Life as normal, or as normal as it can get here at UWC Atlantic College, and with the IB. It was probably a good decision not to go to WSDC 2012, because life is getting as busy as it can get, without debating eating up time. Mock exams are starting the week after next and coursework final deadlines are starting to creep-up on me. I am spending more and more time holed up in my carrel unit studying away, and my vow not to bring work back to the house after check-in has been broken numerous times.
This weekend we had AC MUN 2012 which I was organizing and took up quite a bit of time. More on that later. Our 2nd Math IA is due today, World Lits next week and mock exams looming after that. Lots of revision to do and I’m starting to realize how messy my notes are. All the academic work aside, life at any UWC is busy as usual. Activities and various initiatives are taking their own time slots in my timetable, although I’ve come to realized that subtly and strategically dropped about a ton of stuff at the start of this term was a good decision.
We’re hitting the month of December and the countdown begins. There’s another two weeks until I get back home but boy is it a busy two weeks. Classes, coursework, homework, activities, arrangements to make and the UKMT Intermediate Kangaroo Challenge in Friday. Saturday sees our end-of-term party, and once again Morgannwg *cue applause for the best student house*, we’ll have ours in the library.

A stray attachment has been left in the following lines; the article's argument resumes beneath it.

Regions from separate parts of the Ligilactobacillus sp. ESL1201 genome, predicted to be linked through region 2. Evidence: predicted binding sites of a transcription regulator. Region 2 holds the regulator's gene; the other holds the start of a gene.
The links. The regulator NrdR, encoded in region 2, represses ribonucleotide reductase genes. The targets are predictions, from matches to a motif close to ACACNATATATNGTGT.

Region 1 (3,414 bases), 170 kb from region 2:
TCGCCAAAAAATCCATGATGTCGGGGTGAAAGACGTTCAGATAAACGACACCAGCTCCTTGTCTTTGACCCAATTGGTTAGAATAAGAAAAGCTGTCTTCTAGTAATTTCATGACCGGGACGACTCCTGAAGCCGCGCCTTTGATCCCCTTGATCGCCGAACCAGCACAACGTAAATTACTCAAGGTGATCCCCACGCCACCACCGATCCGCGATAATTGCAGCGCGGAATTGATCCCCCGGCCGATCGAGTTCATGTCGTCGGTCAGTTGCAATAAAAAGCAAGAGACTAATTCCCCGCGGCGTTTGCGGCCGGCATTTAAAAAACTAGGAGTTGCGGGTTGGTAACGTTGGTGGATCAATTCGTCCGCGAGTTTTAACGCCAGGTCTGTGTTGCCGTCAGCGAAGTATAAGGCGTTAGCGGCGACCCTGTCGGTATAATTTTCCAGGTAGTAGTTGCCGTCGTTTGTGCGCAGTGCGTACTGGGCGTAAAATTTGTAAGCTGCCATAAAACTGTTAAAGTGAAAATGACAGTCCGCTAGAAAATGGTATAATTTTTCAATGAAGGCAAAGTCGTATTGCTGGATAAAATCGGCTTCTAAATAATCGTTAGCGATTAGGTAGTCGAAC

As things begin to wind down, I’m allowing myself a little more breathing space. The day before yesterday, I attended what I had thought was a concert performed by students, only to find that it was in-fact student compositions performed by their music teachers. The performance was lovely and reminded me of something that I had not touched for a long time but still thoroughly enjoyed.
The winds are picking up and the number of hours with light is slowly shrinking. Getting up in the morning has never been so hard since it is literally pitch black when I go down for breakfast. Dinner at 5 is experienced in much the same conditions. I’m hoping that we get some snow before we leave, although that seems unlikely. We did have snow around this time last year, but it appears to have been an anomaly so this may turn out to be a snowless winter.
The countdown has started. now there’s just a final sprint to the end and hopefully a little more relaxing December to look forward to.
Just got back from TEDxYouth@Bath. Haven’t had time yet to really write much on it, it has definently be a worthwhile experience. But the first thing to catch my eye was The Guardian report on the event. Here it is, complete with a photo of a UWC Atlantic College student!